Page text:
If it feels like you hear about a new construction technology every week, you’re not alone. The construction technology sector (or “ConTech,” as it’s known to its friends) is exploding and there’s a lot of noise (and confusion) about what and where to focus your time and energy. According to McKinsey, ConTech companies have attracted over $10 billion in investment since 2011, a level of engagement that has had a tangible impact on the industry.
This impact comes as a welcome change. According to the same McKinsey report, if the construction industry were to increase its productivity by even just two to three percent, overall output would skyrocket by $1.6 trillion a year.
But in order to achieve those productivity gains, it’s imperative to identify your particular pain points. Whether your goal is to improve project coordination, increase efficiency, incorporate off-site construction, gather more data or take on more work, this guide will help you focus your technology adoption strategy for 2019.
1. Collaboration Tools
Whether for scheduling, planning or resource allocation, solutions to streamline collaboration are taking off in a big way. The use and availability of tablets and other mobile devices on the job has made it much easier for information to be distributed in real time (often through dashboards), enabling teams to respond faster to changes on a project and minimize delays and rework. Our work here at Touchplan falls into this category.
2. Sensors and Wearables
In order to provide teams with accurate information, huge amounts of data are collected on an ongoing basis. On a job site, one of the most efficient ways to collect that data is through the use of wearables, drones and mobile sensors that can measure and report on a project’s progress. An example of this type of product is StructionSite’s VideoWalk system for job site capture.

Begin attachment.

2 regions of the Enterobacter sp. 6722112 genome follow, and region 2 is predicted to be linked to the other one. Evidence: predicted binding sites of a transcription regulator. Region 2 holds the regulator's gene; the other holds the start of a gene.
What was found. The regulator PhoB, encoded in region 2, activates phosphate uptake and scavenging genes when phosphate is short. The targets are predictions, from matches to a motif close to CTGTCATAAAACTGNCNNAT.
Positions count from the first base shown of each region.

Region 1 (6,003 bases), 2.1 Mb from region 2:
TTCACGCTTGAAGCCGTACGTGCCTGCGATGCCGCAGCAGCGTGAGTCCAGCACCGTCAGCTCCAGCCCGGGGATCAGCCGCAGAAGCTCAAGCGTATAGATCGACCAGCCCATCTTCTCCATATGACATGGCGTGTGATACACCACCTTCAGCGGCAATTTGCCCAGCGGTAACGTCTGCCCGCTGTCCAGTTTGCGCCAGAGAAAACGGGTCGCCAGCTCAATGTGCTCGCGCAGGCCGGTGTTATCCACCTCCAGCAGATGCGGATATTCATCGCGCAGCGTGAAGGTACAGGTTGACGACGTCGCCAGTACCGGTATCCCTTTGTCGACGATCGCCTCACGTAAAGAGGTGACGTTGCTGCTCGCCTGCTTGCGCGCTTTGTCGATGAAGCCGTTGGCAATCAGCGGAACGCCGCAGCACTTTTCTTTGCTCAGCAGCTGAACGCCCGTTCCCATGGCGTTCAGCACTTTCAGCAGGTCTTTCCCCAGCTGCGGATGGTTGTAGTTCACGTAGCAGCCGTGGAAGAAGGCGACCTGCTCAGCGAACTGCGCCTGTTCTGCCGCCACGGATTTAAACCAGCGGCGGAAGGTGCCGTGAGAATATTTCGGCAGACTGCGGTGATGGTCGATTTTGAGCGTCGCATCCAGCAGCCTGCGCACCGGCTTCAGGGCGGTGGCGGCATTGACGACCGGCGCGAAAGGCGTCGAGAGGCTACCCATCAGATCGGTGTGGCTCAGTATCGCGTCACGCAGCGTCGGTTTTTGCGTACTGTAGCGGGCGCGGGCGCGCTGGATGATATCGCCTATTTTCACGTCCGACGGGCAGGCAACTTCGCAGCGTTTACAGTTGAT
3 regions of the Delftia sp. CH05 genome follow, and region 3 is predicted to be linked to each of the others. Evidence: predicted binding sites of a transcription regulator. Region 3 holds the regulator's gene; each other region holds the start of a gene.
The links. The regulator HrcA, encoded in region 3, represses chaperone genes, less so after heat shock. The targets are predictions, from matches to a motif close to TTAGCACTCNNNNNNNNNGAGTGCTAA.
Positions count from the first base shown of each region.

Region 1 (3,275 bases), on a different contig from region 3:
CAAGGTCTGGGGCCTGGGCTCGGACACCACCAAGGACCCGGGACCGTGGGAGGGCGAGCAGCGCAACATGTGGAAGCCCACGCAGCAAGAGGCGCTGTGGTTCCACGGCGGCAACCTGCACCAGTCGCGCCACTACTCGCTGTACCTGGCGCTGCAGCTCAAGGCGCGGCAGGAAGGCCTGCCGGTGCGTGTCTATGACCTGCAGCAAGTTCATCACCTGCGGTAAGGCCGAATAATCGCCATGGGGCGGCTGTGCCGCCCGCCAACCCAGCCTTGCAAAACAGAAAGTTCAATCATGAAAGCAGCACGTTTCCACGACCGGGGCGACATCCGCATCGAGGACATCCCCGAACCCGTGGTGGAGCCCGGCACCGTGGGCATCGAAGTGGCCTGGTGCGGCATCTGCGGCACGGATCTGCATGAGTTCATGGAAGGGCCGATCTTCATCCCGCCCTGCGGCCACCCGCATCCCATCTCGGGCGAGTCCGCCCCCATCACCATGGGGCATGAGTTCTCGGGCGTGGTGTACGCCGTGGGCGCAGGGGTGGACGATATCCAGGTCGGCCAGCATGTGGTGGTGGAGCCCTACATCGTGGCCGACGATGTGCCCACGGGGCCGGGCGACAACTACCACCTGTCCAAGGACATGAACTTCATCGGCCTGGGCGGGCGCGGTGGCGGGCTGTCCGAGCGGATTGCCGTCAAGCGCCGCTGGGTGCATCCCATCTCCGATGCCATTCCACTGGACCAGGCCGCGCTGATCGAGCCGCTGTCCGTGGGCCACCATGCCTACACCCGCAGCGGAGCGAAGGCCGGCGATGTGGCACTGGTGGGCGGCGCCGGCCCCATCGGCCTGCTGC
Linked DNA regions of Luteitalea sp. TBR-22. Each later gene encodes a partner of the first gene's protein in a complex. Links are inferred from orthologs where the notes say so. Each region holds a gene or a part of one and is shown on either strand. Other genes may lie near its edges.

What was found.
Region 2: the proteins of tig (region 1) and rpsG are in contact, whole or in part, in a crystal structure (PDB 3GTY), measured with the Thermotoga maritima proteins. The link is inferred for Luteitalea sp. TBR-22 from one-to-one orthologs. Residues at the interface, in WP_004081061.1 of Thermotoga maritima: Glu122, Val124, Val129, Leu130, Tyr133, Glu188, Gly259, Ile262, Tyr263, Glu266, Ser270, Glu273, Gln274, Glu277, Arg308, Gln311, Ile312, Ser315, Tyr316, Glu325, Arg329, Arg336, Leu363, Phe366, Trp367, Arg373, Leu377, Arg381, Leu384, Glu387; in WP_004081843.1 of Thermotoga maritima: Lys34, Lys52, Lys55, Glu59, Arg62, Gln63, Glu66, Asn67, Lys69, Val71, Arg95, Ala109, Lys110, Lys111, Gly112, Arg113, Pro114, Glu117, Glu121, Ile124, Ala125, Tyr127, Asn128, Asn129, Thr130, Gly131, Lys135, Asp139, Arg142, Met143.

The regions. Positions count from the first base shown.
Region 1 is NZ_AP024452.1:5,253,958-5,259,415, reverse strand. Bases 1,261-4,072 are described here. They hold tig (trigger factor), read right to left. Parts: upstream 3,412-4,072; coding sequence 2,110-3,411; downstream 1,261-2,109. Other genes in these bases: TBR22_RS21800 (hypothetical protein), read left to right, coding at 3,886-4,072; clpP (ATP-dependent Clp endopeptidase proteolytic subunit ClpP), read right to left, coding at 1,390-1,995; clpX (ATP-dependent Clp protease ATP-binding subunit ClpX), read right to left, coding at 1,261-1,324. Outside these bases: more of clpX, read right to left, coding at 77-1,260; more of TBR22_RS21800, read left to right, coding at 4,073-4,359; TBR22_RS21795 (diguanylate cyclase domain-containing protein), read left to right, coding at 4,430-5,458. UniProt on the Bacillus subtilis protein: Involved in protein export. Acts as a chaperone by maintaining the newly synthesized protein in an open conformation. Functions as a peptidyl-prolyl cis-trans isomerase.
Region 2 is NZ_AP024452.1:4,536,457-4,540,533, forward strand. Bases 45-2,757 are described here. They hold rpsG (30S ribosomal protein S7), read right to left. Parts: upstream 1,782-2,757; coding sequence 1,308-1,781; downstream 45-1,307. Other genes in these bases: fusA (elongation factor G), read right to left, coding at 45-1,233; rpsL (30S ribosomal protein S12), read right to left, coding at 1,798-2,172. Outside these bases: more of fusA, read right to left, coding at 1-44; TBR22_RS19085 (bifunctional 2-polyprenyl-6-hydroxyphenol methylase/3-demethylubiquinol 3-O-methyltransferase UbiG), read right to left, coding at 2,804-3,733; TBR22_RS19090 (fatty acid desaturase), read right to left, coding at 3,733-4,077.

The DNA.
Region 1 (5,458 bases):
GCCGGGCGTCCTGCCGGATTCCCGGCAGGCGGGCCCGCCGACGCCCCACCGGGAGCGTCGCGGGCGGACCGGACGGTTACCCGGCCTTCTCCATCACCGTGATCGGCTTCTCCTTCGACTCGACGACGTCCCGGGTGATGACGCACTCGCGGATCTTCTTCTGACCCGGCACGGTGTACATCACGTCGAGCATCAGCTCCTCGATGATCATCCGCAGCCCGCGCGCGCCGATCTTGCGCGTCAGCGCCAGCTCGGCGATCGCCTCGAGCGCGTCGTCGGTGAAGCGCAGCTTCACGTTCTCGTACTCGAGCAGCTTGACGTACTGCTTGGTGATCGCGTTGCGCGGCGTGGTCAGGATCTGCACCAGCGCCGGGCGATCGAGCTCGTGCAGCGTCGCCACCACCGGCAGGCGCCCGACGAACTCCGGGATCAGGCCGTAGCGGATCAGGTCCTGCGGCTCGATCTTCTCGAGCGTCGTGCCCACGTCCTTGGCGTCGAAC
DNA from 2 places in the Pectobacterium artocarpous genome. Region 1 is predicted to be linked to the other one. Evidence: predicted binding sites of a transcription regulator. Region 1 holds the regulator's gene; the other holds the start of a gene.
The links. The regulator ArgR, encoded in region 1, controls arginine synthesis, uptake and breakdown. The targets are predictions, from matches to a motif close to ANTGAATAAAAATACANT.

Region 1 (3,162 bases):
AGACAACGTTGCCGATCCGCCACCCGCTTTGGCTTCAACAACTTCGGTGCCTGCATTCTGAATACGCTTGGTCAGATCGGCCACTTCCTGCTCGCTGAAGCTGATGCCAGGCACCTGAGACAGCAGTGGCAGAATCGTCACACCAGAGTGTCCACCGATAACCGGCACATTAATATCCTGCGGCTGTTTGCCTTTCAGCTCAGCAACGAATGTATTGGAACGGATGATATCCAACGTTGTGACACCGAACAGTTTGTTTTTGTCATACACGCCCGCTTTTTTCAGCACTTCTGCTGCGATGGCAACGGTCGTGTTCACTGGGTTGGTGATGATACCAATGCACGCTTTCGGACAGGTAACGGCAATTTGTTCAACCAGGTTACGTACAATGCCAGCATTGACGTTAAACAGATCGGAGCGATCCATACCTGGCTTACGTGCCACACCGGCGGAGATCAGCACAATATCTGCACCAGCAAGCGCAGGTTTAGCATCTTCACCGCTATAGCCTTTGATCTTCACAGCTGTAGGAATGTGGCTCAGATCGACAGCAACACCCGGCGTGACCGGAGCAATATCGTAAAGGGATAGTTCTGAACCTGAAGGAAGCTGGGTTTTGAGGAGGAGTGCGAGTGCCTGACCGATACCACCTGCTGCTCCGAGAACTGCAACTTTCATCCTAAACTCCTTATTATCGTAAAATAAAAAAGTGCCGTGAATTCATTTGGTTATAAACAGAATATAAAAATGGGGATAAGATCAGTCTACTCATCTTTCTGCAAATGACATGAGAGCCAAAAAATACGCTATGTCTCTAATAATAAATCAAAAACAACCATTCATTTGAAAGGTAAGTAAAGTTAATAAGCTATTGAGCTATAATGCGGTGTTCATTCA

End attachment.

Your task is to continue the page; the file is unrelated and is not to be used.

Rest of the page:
Automation covers any manual processes that can now be done using machines. Robotics and 3-D printing have enabled major changes to the way repetitive tasks are completed and have the potential to alleviate construction’s labor shortage while also increasing safety by outsourcing particularly dangerous tasks to machines. The self-driving construction vehicles being developed by Built Robotics offer one vision of an automated future.
4. Material Innovation
Not all ConTech fits on a tablet. Building materials themselves are getting an upgrade as old materials are improved and entirely new ones are created. Concerns around sustainability have spurred many inventions such as self-regulating solar facades and plastics made from recycled components. Other innovations, such as the translucent concrete manufactured by LUCEM, offer more aesthetically motivated shifts.
5. Off-site Construction
Pre-fab or off-site construction enables significant cost and time savings and minimizes waste and disruption to the job site. By assembling components of a building elsewhere, a project’s duration can be shortened, increasing profit margins. While the idea of pre-fab construction has existed for years, today’s labor and housing shortage are fueling demand in this sector and motivating new entrants to the industry, like Katerra.
Whether or not you’re implementing any of these technologies this year, sticking to business as usual is the most expensive option in the long run. Identifying the tools that will impact your business the most and experimenting with new approaches will help you make strategic investments to boost your bottom line and stay ahead of the competition.